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Dynamics of particulate organic matter composition in coastal systems: Forcing of spatio-temporal variability at multi-systems scale

Camilla Liénart 1 Nicolas Savoye 1 Valérie David 1 Pierre Ramond 2 Paco Rodriguez Tress 1 Vincent Hanquiez 3 Vincent Marieu 3 Sébastien Aubin 4, 5 Fabien Aubert 6 Sabrina Bichon 1 Christophe Boinet 5 Line Bourasseau 1 Yann Bozec 7 Martine Bréret 6 Elsa Breton 8 Jocelyne Caparros 9 Thierry Cariou 10 Pascal Claquin 11 Pascal Conan 9 Anne-Marie Corre 12 Laurence Costes 13, 1 Muriel Crouvoisier 8 Yolanda del Amo 1 Hervé Derriennic 3 Francois Dindinaud 1 Robert Duran 14 Maïa Durozier 15 Jérémy Devesa 16 Sophie Ferreira 17 Eric Feunteun 5, 11 Nicole Garcia 18, 19 Sandrine Geslin 5, 4 Emilie Grossteffan 16 Aurore Gueux 9 Julien Guillaudeau 5, 4 Gael Guillou 6 Orianne Jolly 20 Nicolas Lachaussée 6 Michel Lafont 19 Véronique Lagadec 19 Jézabel Lamoureux 4, 5 Béatrice Lauga 14 Benoit Lebreton 6 Eric Lecuyer 8 Jean-Paul Lehodey 20 Cédric Leroux 10 Stéphane l'Helguen 16 Éric Macé 21, 10 Eric Maria 9 Laure Mousseau 15 Antoine Nowaczyk 1 Philippe Pineau 6 Franck Petit 12 Mireille Pujo-Pay 9 Patrick Raimbault 18, 19 Peggy Rimmelin-Maury 16 Vanessa Rouaud 14 Pierre-Guy Sauriau 6 Emmanuelle Sultan 4, 5 Nicolas Suspérregui 14, 22
Abstract : In costal systems, particulate organic matter (POM) results from a multiplicity of sources having their respective dynamics in terms of production, decomposition, transport and burial. The POM pool experiences thus considerable spatial and temporal variability. In order to better understand this variability, the present study employs statistical multivariate analyses to investigate links between POM composition and environmental forcings for a panel of twelve coastal systems distributed along the three maritime regions of France and monitored weekly to monthly for 1 to 8 years. At multi-system scale, two main gradients of POC composition have been identified: a 'Continent-Ocean' gradient associated with hydrodynamics, sedimentary dynamics and depth of the water column, and a gradient of trophic status related to nutrient availability. At local scale, seasonality of POC composition appears to be station-specific but still related to part of the above-mentioned forcings. A typology of systems was established by coupling spatial and temporal variability of POC composition. Four groups were highlighted: (1) the estuarine stations where POC composition is dominated by terrestrial POM and driven by hydrodynamics and sedimentary processes, (2) the oligotrophic systems, characterized by the contribution of diazotrophs due to low nutrient availability, and the marine meso/eutroph systems whose POC composition is (3) either deeply dominated by phytoplankton or (4) dominated by phytoplankton but where the contribution of continental and benthic POC is not negligible and is driven by hydrodynamics, sedimentary processes and the height of the water column. Finally, the present study provides several insights into the different forcings to POM composition and dynamics in temperate coastal systems at local and multi-system scales. This work also presents a methodological approach that establishes statistical links between forcings and POM composition, helping to gain more objectively insight of forcings.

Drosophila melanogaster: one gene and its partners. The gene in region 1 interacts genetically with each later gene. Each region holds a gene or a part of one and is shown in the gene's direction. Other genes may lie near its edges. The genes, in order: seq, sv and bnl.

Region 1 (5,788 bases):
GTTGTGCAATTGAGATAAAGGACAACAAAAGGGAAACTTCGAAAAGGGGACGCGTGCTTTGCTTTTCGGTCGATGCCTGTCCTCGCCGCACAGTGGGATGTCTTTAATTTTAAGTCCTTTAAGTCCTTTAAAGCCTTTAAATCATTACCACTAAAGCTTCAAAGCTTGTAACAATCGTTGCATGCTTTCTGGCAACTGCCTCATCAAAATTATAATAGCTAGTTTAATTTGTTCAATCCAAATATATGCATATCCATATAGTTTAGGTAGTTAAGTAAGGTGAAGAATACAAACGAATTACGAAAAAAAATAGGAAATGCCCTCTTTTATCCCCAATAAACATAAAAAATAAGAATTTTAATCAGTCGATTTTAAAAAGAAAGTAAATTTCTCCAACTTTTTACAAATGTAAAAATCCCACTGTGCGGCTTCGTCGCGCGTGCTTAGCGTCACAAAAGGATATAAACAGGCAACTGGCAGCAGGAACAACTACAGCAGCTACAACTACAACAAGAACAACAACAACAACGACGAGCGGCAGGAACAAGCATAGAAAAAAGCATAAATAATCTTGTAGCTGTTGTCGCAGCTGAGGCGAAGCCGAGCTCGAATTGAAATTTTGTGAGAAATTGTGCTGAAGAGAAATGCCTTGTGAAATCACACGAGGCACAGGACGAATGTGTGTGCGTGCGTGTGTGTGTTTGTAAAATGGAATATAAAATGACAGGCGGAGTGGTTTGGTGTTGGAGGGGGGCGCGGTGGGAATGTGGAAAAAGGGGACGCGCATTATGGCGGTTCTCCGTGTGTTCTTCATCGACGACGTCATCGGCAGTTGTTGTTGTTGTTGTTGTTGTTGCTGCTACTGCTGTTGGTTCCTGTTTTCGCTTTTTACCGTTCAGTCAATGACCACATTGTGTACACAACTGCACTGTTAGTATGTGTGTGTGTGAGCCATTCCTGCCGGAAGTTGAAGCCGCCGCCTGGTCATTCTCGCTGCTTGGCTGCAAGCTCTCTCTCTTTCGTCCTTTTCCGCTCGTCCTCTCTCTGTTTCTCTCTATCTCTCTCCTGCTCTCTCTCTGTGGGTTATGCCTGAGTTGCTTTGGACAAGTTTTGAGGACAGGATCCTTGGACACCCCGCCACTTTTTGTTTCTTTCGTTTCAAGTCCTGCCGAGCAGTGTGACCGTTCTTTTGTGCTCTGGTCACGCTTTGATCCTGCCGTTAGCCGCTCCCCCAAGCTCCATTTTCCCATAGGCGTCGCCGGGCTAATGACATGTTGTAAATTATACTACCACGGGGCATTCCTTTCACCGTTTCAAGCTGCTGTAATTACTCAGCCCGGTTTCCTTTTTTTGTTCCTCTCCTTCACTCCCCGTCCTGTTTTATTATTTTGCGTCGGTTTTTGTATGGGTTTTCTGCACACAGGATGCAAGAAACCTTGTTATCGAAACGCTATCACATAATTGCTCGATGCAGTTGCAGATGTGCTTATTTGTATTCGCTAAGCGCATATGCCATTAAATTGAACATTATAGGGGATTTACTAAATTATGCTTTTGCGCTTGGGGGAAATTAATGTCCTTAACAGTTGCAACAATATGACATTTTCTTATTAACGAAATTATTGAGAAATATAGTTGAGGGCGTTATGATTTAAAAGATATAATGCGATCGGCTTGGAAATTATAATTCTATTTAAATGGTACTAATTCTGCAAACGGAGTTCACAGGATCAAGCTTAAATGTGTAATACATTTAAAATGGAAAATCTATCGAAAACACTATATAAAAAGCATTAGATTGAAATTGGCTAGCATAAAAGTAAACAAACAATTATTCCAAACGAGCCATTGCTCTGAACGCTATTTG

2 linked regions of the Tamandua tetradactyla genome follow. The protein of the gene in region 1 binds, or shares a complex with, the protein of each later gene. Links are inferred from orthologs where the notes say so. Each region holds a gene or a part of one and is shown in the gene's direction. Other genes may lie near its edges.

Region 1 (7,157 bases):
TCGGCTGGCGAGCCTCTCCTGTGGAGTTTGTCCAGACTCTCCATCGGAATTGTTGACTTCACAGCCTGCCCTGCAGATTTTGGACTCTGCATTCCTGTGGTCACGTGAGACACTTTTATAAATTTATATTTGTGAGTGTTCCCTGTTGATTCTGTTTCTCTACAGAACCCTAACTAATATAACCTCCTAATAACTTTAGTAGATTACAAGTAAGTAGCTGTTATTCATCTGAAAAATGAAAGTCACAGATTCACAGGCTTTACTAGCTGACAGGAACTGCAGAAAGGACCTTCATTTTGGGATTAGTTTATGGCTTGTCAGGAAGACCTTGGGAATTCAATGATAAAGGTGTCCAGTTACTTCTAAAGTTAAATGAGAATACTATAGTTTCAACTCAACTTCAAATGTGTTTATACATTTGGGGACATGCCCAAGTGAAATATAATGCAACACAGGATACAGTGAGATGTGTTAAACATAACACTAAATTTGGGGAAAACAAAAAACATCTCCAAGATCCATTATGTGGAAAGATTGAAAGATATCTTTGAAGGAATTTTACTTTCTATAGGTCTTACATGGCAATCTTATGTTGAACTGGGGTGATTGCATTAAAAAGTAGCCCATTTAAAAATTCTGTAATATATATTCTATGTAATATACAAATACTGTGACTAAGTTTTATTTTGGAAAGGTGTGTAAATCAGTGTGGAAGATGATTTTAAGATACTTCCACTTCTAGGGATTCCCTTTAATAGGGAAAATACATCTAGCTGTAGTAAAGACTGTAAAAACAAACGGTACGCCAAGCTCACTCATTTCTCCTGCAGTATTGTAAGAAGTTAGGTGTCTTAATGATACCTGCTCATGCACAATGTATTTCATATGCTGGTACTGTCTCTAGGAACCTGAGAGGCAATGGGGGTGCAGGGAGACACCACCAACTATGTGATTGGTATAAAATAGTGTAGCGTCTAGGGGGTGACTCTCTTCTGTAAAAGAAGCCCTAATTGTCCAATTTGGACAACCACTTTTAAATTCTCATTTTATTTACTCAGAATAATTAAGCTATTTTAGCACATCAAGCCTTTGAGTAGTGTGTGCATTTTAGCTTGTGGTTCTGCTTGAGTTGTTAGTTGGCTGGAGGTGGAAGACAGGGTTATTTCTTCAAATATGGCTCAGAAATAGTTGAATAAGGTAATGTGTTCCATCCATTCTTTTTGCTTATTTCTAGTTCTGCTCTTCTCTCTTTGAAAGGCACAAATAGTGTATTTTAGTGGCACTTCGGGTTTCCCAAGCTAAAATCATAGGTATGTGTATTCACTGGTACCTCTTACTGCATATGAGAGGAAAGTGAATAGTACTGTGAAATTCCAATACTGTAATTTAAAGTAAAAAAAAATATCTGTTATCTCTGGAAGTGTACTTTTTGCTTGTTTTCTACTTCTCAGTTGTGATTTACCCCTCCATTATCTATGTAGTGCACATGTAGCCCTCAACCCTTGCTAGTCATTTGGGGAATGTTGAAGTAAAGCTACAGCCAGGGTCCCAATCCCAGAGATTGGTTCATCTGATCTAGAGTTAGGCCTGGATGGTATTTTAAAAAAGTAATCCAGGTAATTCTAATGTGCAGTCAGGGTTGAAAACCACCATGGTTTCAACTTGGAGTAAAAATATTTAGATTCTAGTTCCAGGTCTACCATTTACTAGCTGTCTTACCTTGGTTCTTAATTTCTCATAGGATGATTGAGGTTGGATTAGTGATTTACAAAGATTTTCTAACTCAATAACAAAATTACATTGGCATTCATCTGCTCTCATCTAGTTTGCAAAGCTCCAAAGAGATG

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Camilla Liénart, Nicolas Savoye, Valérie David, Pierre Ramond, Paco Rodriguez Tress, et al.. Dynamics of particulate organic matter composition in coastal systems: Forcing of spatio-temporal variability at multi-systems scale. Progress in Oceanography, Elsevier, 2018, 162, pp.271-289. ⟨10.1016/j.pocean.2018.02.026⟩. ⟨hal-02329982⟩

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